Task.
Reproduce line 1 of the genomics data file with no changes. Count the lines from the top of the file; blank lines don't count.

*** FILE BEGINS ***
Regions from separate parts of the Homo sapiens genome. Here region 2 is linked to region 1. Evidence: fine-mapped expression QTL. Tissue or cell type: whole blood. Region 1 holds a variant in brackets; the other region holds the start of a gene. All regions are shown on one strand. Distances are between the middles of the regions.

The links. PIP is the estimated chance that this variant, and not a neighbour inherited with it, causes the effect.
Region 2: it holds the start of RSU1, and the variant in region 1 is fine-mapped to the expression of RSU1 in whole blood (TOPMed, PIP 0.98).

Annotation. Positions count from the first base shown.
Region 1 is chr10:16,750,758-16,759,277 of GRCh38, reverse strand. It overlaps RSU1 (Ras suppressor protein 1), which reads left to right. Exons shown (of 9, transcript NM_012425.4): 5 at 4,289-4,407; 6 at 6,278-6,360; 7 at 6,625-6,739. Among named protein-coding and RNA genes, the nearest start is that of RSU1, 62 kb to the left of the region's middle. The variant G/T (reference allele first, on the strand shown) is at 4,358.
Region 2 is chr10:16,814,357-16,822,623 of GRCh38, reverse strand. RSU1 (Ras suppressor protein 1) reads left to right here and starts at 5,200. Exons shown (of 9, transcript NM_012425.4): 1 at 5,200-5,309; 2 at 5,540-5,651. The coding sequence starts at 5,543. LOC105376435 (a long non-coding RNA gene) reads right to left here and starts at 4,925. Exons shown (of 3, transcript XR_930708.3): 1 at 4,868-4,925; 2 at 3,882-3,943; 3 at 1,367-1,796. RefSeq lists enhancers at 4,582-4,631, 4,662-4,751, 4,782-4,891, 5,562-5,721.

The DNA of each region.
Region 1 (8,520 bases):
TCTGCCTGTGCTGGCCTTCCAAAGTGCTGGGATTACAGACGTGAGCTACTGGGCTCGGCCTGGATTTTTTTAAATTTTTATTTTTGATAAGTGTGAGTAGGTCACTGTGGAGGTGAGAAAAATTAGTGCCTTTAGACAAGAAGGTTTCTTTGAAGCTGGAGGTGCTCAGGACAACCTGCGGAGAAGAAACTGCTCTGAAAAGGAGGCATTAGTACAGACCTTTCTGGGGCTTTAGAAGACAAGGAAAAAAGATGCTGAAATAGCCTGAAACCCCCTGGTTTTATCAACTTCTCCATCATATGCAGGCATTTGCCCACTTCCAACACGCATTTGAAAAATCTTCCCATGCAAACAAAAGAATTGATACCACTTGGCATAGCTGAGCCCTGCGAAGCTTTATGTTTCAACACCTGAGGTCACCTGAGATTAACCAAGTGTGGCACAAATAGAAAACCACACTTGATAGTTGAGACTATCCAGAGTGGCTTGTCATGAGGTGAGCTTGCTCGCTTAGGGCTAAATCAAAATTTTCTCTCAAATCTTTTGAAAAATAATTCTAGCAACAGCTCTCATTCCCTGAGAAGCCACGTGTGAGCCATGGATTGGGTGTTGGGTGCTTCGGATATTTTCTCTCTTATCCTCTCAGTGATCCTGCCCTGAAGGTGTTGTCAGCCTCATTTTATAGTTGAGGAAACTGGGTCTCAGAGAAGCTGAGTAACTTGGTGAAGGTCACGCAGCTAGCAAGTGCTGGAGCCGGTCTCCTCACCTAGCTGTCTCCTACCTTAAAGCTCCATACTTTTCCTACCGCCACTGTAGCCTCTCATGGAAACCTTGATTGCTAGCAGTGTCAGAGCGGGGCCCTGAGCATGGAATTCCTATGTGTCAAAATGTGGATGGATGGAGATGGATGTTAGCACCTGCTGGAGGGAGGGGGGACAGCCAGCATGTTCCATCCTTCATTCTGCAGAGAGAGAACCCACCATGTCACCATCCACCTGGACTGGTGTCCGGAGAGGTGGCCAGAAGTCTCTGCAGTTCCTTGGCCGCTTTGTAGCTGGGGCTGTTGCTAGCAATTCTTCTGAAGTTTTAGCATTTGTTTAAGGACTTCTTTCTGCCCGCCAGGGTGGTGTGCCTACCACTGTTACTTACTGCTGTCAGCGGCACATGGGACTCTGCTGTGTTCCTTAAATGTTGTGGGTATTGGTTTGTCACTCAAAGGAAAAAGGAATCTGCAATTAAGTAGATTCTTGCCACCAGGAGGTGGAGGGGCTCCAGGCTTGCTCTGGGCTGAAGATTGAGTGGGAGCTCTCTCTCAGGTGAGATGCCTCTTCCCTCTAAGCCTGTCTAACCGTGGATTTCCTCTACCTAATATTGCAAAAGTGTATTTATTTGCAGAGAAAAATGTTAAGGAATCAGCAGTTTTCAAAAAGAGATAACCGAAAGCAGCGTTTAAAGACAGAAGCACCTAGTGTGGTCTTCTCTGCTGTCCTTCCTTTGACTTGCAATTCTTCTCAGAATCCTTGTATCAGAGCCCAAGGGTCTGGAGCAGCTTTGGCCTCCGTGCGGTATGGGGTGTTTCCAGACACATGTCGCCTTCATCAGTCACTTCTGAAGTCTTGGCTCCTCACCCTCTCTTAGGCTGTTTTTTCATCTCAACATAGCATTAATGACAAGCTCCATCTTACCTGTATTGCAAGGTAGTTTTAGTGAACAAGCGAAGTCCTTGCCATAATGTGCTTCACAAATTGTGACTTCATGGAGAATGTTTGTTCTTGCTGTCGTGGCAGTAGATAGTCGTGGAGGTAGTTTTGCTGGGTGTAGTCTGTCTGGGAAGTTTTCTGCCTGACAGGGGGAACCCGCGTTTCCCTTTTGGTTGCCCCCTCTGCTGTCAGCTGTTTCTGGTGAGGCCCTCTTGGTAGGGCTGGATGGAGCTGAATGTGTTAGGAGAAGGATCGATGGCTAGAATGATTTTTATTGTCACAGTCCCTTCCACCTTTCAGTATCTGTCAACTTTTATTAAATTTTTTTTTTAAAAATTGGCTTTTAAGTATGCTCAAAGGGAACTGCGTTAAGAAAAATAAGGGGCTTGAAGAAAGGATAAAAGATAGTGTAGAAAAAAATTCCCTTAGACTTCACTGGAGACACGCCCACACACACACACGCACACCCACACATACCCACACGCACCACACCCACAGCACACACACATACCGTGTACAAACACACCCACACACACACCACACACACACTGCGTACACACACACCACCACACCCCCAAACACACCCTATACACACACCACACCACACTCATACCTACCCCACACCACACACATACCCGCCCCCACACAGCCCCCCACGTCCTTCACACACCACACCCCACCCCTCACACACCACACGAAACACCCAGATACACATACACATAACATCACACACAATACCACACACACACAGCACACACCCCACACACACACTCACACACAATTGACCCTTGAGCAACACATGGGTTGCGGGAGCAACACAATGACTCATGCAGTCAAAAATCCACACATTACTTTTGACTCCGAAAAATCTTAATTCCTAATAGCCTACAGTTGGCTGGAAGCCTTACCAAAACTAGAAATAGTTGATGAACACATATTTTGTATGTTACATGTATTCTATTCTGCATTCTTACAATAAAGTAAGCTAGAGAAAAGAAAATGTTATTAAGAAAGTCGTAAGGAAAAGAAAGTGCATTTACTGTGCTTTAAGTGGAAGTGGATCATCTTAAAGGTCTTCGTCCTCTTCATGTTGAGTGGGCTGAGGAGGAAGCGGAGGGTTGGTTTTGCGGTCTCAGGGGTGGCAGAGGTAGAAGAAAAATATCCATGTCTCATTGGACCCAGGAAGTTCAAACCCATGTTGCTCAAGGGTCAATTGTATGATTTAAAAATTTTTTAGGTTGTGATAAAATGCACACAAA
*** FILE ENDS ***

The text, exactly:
Regions from separate parts of the Homo sapiens genome. Here region 2 is linked to region 1. Evidence: fine-mapped expression QTL. Tissue or cell type: whole blood. Region 1 holds a variant in brackets; the other region holds the start of a gene. All regions are shown on one strand. Distances are between the middles of the regions.